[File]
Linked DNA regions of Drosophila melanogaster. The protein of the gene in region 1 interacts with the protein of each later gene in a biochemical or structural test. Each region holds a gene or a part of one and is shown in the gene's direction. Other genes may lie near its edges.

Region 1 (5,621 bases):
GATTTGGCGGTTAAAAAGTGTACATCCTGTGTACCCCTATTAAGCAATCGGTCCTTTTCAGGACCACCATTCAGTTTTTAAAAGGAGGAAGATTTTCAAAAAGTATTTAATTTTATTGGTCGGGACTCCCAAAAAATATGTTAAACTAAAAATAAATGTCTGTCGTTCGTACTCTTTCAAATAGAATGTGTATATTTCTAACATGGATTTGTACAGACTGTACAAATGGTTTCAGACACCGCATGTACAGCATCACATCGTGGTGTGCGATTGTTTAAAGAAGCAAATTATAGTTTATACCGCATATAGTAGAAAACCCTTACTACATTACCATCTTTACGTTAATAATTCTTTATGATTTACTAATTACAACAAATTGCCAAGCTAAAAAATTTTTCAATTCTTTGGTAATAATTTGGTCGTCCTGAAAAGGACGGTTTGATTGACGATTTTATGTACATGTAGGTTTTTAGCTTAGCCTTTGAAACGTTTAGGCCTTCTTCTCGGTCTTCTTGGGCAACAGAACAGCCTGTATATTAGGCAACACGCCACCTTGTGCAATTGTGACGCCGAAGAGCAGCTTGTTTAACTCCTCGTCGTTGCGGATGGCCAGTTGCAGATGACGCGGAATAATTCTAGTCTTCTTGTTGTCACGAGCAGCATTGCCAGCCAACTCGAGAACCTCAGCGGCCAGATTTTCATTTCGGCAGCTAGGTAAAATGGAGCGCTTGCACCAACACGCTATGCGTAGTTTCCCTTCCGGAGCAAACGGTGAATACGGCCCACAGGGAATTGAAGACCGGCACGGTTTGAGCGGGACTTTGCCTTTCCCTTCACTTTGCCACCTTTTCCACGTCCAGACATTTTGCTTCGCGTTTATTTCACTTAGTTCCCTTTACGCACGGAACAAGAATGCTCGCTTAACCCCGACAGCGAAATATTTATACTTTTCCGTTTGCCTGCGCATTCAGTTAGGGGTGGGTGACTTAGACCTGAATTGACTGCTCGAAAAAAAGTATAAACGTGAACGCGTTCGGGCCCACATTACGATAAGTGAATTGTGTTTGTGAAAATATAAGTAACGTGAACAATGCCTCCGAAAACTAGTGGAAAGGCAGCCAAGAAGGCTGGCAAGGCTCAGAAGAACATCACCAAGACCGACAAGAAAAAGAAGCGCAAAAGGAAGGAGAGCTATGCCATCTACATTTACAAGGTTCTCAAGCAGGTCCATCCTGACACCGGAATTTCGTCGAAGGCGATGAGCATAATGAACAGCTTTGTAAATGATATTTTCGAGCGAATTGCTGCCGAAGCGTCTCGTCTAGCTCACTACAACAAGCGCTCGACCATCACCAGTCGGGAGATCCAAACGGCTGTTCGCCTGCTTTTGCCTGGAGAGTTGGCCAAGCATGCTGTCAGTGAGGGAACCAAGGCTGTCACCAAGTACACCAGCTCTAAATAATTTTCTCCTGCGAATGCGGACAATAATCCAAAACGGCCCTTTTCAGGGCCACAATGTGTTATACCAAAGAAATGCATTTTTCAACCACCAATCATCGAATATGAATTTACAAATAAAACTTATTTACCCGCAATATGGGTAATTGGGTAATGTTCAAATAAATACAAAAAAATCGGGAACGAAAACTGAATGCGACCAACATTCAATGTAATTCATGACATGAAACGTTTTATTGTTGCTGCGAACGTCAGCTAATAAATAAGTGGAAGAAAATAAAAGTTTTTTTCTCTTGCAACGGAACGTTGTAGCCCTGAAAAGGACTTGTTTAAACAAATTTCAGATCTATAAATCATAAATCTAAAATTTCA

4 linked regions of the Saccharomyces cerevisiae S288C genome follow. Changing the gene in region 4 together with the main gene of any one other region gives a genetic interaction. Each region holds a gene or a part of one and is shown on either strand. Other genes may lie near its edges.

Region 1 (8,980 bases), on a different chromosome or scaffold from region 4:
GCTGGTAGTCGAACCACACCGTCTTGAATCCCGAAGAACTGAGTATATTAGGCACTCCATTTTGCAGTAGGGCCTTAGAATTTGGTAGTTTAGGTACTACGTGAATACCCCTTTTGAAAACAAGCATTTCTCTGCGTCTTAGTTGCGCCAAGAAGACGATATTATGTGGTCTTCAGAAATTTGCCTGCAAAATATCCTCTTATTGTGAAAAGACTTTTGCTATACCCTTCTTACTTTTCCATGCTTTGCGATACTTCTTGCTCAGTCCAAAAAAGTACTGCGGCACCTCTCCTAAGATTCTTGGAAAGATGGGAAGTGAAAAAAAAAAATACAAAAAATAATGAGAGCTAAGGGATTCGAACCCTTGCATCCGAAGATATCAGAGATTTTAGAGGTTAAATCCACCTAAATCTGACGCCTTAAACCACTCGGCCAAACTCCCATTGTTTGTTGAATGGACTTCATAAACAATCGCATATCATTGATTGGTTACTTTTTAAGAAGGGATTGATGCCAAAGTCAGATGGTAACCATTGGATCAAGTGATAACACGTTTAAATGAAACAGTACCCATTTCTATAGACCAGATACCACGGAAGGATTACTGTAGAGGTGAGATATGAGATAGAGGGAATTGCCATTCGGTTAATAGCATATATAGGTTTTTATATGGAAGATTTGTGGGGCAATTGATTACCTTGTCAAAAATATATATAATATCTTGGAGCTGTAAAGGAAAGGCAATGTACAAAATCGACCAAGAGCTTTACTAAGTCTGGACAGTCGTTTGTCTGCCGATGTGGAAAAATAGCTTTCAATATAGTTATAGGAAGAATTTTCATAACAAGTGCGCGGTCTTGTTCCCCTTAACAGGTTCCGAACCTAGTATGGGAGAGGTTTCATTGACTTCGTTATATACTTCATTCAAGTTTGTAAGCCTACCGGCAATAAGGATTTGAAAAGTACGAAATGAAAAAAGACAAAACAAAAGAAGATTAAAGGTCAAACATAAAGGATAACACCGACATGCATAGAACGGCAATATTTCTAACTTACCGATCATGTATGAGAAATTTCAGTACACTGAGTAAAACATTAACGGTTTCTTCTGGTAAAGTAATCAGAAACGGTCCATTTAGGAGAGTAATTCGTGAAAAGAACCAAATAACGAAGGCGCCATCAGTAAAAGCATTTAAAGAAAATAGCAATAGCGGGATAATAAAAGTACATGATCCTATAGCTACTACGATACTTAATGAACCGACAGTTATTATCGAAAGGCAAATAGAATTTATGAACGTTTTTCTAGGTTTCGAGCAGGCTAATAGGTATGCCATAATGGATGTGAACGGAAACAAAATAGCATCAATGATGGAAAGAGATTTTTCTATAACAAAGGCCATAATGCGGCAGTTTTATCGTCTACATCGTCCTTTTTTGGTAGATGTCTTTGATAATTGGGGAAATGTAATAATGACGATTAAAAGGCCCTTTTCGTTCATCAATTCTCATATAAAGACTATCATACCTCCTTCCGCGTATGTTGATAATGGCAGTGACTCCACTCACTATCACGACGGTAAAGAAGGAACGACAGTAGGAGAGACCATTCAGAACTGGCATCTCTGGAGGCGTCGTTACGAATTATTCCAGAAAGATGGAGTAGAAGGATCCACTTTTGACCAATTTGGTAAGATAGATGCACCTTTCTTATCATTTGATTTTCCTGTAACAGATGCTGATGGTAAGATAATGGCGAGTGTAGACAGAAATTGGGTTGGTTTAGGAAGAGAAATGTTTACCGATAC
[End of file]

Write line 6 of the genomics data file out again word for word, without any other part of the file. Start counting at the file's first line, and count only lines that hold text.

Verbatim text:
GCTGGTAGTCGAACCACACCGTCTTGAATCCCGAAGAACTGAGTATATTAGGCACTCCATTTTGCAGTAGGGCCTTAGAATTTGGTAGTTTAGGTACTACGTGAATACCCCTTTTGAAAACAAGCATTTCTCTGCGTCTTAGTTGCGCCAAGAAGACGATATTATGTGGTCTTCAGAAATTTGCCTGCAAAATATCCTCTTATTGTGAAAAGACTTTTGCTATACCCTTCTTACTTTTCCATGCTTTGCGATACTTCTTGCTCAGTCCAAAAAAGTACTGCGGCACCTCTCCTAAGATTCTTGGAAAGATGGGAAGTGAAAAAAAAAAATACAAAAAATAATGAGAGCTAAGGGATTCGAACCCTTGCATCCGAAGATATCAGAGATTTTAGAGGTTAAATCCACCTAAATCTGACGCCTTAAACCACTCGGCCAAACTCCCATTGTTTGTTGAATGGACTTCATAAACAATCGCATATCATTGATTGGTTACTTTTTAAGAAGGGATTGATGCCAAAGTCAGATGGTAACCATTGGATCAAGTGATAACACGTTTAAATGAAACAGTACCCATTTCTATAGACCAGATACCACGGAAGGATTACTGTAGAGGTGAGATATGAGATAGAGGGAATTGCCATTCGGTTAATAGCATATATAGGTTTTTATATGGAAGATTTGTGGGGCAATTGATTACCTTGTCAAAAATATATATAATATCTTGGAGCTGTAAAGGAAAGGCAATGTACAAAATCGACCAAGAGCTTTACTAAGTCTGGACAGTCGTTTGTCTGCCGATGTGGAAAAATAGCTTTCAATATAGTTATAGGAAGAATTTTCATAACAAGTGCGCGGTCTTGTTCCCCTTAACAGGTTCCGAACCTAGTATGGGAGAGGTTTCATTGACTTCGTTATATACTTCATTCAAGTTTGTAAGCCTACCGGCAATAAGGATTTGAAAAGTACGAAATGAAAAAAGACAAAACAAAAGAAGATTAAAGGTCAAACATAAAGGATAACACCGACATGCATAGAACGGCAATATTTCTAACTTACCGATCATGTATGAGAAATTTCAGTACACTGAGTAAAACATTAACGGTTTCTTCTGGTAAAGTAATCAGAAACGGTCCATTTAGGAGAGTAATTCGTGAAAAGAACCAAATAACGAAGGCGCCATCAGTAAAAGCATTTAAAGAAAATAGCAATAGCGGGATAATAAAAGTACATGATCCTATAGCTACTACGATACTTAATGAACCGACAGTTATTATCGAAAGGCAAATAGAATTTATGAACGTTTTTCTAGGTTTCGAGCAGGCTAATAGGTATGCCATAATGGATGTGAACGGAAACAAAATAGCATCAATGATGGAAAGAGATTTTTCTATAACAAAGGCCATAATGCGGCAGTTTTATCGTCTACATCGTCCTTTTTTGGTAGATGTCTTTGATAATTGGGGAAATGTAATAATGACGATTAAAAGGCCCTTTTCGTTCATCAATTCTCATATAAAGACTATCATACCTCCTTCCGCGTATGTTGATAATGGCAGTGACTCCACTCACTATCACGACGGTAAAGAAGGAACGACAGTAGGAGAGACCATTCAGAACTGGCATCTCTGGAGGCGTCGTTACGAATTATTCCAGAAAGATGGAGTAGAAGGATCCACTTTTGACCAATTTGGTAAGATAGATGCACCTTTCTTATCATTTGATTTTCCTGTAACAGATGCTGATGGTAAGATAATGGCGAGTGTAGACAGAAATTGGGTTGGTTTAGGAAGAGAAATGTTTACCGATAC